The first planned Alternative Breaks trip to Asia was cancelled last week, leaving students $200 short after they put down a deposit for plane tickets to the Philippines.
Students who signed up for the trip, which would have included helping rebuild parts of the country hit by Typhoon Haiyan in 2013, will not receive a refund for all of the $800 personal fee. University spokesman Kurtis Hiatt said in an email that the trip was cancelled because students involved were not able to raise enough money.
Students who planned to go on the alternative break were notified in an email that the program was cancelled last Friday. Those students were given an option to put part of the money paid to Alternative Breaks toward a different trip to Atlanta or receive a partial refund of $600, according to the email.
The other trip is affiliated with the International Rescue Committee in Atlanta, where students will help relocate people who used to live in disaster areas.
The email, signed by Alternative Breaks co-chairs Paige Powers and Frannie Skardon, said that in both cases, students would not receive $200 of the deposit they put down because the money went toward plane tickets. Hiatt said the last possible refund date for the trip was Nov. 7 of last year.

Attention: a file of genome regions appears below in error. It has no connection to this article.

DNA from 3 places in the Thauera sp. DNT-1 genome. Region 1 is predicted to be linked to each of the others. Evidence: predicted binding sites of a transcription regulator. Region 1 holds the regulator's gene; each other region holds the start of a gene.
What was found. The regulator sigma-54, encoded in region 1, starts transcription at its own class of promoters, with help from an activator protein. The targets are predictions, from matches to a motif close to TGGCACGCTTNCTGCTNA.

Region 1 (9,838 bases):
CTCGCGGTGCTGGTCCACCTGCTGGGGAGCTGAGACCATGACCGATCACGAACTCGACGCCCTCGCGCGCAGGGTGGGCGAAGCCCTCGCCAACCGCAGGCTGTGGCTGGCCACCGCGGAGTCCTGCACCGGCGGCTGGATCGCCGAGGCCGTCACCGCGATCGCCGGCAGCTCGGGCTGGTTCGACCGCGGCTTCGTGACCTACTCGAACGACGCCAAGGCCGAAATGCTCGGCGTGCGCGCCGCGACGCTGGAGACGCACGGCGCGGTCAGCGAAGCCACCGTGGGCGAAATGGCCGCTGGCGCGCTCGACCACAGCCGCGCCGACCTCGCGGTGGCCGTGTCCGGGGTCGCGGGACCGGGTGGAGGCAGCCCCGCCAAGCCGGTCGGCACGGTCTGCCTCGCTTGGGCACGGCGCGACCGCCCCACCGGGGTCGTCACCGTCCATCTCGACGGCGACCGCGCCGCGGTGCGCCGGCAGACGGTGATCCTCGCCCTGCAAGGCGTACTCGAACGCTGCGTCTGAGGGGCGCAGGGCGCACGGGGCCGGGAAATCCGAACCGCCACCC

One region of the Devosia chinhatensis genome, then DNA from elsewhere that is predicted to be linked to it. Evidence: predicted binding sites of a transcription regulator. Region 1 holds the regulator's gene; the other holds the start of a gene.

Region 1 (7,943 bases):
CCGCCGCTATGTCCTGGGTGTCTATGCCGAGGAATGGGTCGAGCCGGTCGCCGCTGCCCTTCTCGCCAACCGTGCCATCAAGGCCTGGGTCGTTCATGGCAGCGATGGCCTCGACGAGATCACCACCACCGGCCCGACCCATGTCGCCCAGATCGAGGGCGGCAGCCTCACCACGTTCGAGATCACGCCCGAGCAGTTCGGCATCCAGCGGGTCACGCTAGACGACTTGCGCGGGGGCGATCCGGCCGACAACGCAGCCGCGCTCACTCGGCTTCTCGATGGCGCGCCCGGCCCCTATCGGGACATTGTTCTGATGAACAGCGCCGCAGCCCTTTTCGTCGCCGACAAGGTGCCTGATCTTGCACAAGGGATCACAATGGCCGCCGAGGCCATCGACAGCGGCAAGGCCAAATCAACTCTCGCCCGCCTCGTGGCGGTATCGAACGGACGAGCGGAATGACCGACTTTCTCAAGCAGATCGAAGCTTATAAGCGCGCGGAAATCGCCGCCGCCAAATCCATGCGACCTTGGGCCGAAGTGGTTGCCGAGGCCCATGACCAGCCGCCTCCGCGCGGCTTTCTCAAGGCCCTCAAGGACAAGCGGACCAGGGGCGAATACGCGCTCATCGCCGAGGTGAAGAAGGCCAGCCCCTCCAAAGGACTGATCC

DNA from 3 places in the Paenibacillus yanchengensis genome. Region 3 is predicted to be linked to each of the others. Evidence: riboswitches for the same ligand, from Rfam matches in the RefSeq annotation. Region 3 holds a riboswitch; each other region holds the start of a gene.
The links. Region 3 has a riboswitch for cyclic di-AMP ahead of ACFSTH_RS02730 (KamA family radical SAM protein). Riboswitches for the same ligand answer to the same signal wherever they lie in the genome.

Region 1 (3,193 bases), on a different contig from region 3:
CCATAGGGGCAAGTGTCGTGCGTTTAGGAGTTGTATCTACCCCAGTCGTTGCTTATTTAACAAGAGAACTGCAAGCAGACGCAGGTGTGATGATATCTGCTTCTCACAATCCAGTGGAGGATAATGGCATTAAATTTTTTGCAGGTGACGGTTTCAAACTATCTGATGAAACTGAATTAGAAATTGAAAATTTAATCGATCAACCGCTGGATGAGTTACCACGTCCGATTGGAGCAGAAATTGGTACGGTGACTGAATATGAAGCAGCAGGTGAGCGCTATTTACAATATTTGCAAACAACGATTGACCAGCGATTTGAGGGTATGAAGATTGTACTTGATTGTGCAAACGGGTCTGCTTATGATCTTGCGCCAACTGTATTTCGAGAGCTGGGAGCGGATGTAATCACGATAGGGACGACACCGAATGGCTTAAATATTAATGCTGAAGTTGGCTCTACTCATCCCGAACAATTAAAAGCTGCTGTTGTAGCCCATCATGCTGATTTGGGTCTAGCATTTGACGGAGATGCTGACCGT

“Although we are saddened that we have to cancel the original trip, we are very excited to move forward with this new opportunity,” the email obtained by The Hatchet read. Powers declined to comment.
Hiatt declined to provide the number of students who signed up for the trip to the Philippines, how much money the students had raised overall, how much the students needed to raise to go to the Philippines or how many students had signed up for the trip to Atlanta.
Skardon said the donations not revoked by donors would go toward the Atlanta program.
“As a student-led, student-run volunteer organization, Alternative Breaks does not have the capacity to send trips that have not completed their fundraising,” she said.
Students who signed up for the break expected to spend a week in March helping the Filipino city of Tacloban recover from natural disasters that have affected the area over the past few years. Students would have worked with the Global Peace Youth Corps and helped build houses that are more durable.
In addition to paying the initial $800 deposit to go on the trip, the students held bake sales and other fundraising events to raise additional money.
Regina del Carmen, one of the trip leaders, declined requests to comment. Chris Evans, the other leader, declined requests to comment.